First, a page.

Albina Vannucci found this incredible offer in her mail one day last November: $50 cash, a free tank of gas, a wash, free repairs and a loan car. All for giving her 1986 Dodge Colt to a state agency for a few days of smog tests.
A week later, Vannucci's Colt came home with a brand new exhaust manifold. The California testing program--unique among states--had uncovered cracks in the original, factory-installed equipment.
"I thought it was a good deal," said Vannucci, of Whittier. "I got to get my car checked over for free."
At a cost of $1.2 million a year, the state pays two Orange County firms to procure vehicles such as Vannucci's Colt for testing. They mail thousands of letters each month to owners throughout Southern California, soliciting participation.
Unlike the familiar annual smog checks performed by gas stations for auto registration renewals, which catch only gross polluters, the testing program is sophisticated enough to determine whether smog control devices are living up to manufacturer's predictions of reliability and effectiveness.
Most auto makers are cooperative when informed that one of their engine groups has failed, according to state officials.
"We have engineers on site when these programs (tests) are run, primarily because we want to make sure that the conclusions reached are correct," said Doug Berens, Ford Motor Co.'s director of compliance testing.
"All in all, they (the Air Resources Board) do a fairly decent job. . . . We have had situations where we've had a component failure. The quality of the part just wasn't there. It was not built to be robust enough. You learn things about your products that you're not always proud of, and then we fix it as quickly as we can."
If a manufacturer does not cooperate, the board can order a recall. It can seek a court order if a manufacturer refuses to comply. So far, however, no manufacturer has refused, according to the board.
"Surprisingly, the manufacturers with the worst record tend to be the most cooperative," said Michael W. Carter, the board's compliance testing program manager. "We're able to negotiate voluntary recalls, where necessary. . . . The program has led, I think, to a major benefit in the quality of Southern California's air."
State officials say the program is well worth the money, especially now that local government agencies are under pressure to step up the war against air pollution. The South Coast Air Quality Management District, for example, recently adopted goals that include car-pooling and cleaner fuels for everything from automobiles to dry-cleaning businesses. The reason is simple: Southern California still does not meet federal clean air standards.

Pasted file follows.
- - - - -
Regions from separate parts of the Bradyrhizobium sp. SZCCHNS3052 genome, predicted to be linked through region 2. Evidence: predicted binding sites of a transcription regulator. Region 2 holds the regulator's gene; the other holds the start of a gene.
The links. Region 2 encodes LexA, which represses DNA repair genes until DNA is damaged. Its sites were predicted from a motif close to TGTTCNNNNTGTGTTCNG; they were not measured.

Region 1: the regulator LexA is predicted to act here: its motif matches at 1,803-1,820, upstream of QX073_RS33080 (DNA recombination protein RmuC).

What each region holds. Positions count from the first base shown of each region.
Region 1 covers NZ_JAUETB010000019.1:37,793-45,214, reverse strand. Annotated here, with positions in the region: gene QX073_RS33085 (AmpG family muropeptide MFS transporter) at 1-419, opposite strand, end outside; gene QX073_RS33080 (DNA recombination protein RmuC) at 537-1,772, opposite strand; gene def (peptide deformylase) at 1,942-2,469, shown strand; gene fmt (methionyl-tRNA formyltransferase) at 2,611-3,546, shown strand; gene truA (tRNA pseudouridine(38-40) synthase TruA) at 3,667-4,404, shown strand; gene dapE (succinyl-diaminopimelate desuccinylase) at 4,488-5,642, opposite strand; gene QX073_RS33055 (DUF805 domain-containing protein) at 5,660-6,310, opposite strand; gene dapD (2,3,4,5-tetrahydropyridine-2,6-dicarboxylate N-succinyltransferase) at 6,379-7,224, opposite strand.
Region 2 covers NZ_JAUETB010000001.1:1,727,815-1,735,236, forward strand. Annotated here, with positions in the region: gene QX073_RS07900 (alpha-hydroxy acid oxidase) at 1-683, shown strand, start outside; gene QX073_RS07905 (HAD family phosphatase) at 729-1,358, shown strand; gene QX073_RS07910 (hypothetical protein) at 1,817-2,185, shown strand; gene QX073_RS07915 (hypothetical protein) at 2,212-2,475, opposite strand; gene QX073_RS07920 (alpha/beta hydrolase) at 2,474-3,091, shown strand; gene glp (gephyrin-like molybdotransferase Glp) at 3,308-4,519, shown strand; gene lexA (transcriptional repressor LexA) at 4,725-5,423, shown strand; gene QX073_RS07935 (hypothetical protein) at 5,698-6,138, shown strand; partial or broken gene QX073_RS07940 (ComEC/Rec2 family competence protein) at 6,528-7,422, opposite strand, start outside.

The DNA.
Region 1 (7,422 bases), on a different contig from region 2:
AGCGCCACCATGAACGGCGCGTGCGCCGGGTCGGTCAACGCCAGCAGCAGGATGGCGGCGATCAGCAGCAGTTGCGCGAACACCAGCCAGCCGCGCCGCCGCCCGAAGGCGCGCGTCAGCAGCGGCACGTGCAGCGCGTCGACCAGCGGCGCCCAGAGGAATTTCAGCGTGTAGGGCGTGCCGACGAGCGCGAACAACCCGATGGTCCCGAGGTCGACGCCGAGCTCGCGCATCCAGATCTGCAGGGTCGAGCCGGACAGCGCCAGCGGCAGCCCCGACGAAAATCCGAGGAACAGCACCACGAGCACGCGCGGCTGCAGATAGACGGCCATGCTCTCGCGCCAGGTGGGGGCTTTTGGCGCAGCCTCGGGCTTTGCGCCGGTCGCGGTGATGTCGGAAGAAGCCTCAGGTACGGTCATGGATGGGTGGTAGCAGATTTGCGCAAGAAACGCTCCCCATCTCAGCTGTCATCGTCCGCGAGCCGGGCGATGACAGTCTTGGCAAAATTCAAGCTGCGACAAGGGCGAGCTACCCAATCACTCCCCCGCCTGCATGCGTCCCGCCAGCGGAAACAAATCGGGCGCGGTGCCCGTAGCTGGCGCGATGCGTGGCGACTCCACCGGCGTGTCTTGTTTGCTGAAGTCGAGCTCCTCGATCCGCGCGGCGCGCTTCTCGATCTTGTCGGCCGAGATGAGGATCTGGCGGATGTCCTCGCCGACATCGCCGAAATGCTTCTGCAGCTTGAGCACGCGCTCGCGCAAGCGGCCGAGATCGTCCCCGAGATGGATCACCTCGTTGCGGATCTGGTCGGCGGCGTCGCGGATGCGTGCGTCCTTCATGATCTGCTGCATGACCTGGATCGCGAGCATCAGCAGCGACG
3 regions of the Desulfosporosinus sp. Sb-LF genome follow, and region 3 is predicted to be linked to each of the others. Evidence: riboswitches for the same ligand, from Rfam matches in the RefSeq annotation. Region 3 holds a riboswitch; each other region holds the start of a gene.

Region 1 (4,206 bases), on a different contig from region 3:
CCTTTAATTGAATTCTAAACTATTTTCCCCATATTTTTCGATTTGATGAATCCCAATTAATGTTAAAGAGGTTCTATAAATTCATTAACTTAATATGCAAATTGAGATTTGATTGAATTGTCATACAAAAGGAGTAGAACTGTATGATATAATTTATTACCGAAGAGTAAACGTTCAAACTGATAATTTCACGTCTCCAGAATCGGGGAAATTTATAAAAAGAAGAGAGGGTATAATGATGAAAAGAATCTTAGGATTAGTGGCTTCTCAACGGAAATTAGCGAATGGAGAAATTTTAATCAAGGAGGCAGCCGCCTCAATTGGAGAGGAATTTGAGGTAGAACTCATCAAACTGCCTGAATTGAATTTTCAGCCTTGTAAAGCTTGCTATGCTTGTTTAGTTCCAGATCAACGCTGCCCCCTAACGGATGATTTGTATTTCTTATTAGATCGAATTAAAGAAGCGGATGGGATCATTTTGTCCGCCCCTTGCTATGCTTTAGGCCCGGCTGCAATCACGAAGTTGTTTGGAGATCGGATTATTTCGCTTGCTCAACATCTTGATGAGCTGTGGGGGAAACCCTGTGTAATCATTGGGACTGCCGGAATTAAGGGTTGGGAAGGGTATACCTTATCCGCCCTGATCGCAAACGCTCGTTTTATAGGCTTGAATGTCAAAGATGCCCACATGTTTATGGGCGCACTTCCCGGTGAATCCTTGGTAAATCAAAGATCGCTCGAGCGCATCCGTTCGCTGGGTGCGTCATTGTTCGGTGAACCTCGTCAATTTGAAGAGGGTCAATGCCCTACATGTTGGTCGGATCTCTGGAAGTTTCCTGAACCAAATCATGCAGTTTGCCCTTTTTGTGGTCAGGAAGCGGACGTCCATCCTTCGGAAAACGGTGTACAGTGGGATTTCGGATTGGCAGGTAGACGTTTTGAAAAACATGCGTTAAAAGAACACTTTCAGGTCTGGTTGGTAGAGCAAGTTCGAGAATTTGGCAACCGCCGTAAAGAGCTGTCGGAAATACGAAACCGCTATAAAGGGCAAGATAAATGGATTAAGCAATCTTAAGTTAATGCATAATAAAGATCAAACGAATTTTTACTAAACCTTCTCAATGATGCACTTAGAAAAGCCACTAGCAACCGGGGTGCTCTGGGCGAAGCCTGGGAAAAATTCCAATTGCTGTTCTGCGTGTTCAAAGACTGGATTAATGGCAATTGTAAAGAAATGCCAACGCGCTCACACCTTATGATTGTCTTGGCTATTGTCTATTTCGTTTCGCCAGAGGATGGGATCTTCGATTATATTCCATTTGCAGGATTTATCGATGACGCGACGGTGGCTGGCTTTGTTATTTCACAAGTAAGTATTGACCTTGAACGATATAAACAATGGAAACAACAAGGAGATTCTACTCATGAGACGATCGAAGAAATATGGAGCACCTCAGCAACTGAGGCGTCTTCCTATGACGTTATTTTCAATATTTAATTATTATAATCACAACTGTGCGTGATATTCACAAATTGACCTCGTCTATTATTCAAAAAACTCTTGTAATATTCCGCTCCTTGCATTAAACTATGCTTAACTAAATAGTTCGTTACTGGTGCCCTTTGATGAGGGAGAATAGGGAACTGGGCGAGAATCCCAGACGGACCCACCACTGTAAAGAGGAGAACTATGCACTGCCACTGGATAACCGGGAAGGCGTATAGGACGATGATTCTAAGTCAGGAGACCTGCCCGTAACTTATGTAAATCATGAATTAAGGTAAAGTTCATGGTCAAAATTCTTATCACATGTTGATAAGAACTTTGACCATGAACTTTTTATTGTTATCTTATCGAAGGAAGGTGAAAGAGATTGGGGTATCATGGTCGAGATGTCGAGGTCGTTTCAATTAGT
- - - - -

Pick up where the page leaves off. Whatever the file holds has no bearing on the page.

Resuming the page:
Similar tests are conducted by the U.S. Environmental Protection Agency, primarily on vehicles in the Washington, D.C. area. State officials share information with the EPA, resulting in some recalls of vehicles nationwide instead of merely those registered in California.
"California has a very good program," said Richard D. Wilson, director of the EPA's Office of Mobile Sources. "It's been very helpful to have California do their own program. They give us leads, and sometimes they get leads from us. They do a very good job."
And environmentalists approve of the board's testing programs, according to John White, a Sacramento-based lobbyist for both the Sierra Club and the Air Resources Board. California's tests are "better than anyone else's, including the EPA's," White said.
Sent for Testing
Once volunteered by their owners, the cars and trucks in the California testing programs are sent either to the Air Resources Board's Haagen-Smit Laboratory in El Monte for engine research, or to labs owned by Automated Custom Systems Inc. of Orange and Automotive Testing Development Inc. of Huntington Beach.
The two private firms, under contract with the state, test vehicles to determine their level of compliance with state rules on emissions of pollutants.
Since 1983, when the little-known testing programs began, about 1,000 Southern California residents have loaned their cars and trucks, resulting in costly recalls for auto makers--300,000 vehicles in 1988 alone.
Overall, 16 engine types or 50% of the 32 tested in 1988 for "in-use compliance" with state regulations failed, either because they were spewing out too much pollution or because their emission control systems were breaking down and did not meet California's durability standards. From 1986 to 1988, the tests triggered 12 recalls.
Last year, partly as a result of earlier testing, 13 engine types involving thousands of cars were scheduled for parts replacements, through recalls, including five for faulty catalytic converters, two for faulty fuel injectors, four for manifolds and two for computer chips.
That may seem like a lot of failures. But state officials caution that the test sample is biased--the program targets mostly vehicles that are already suspect.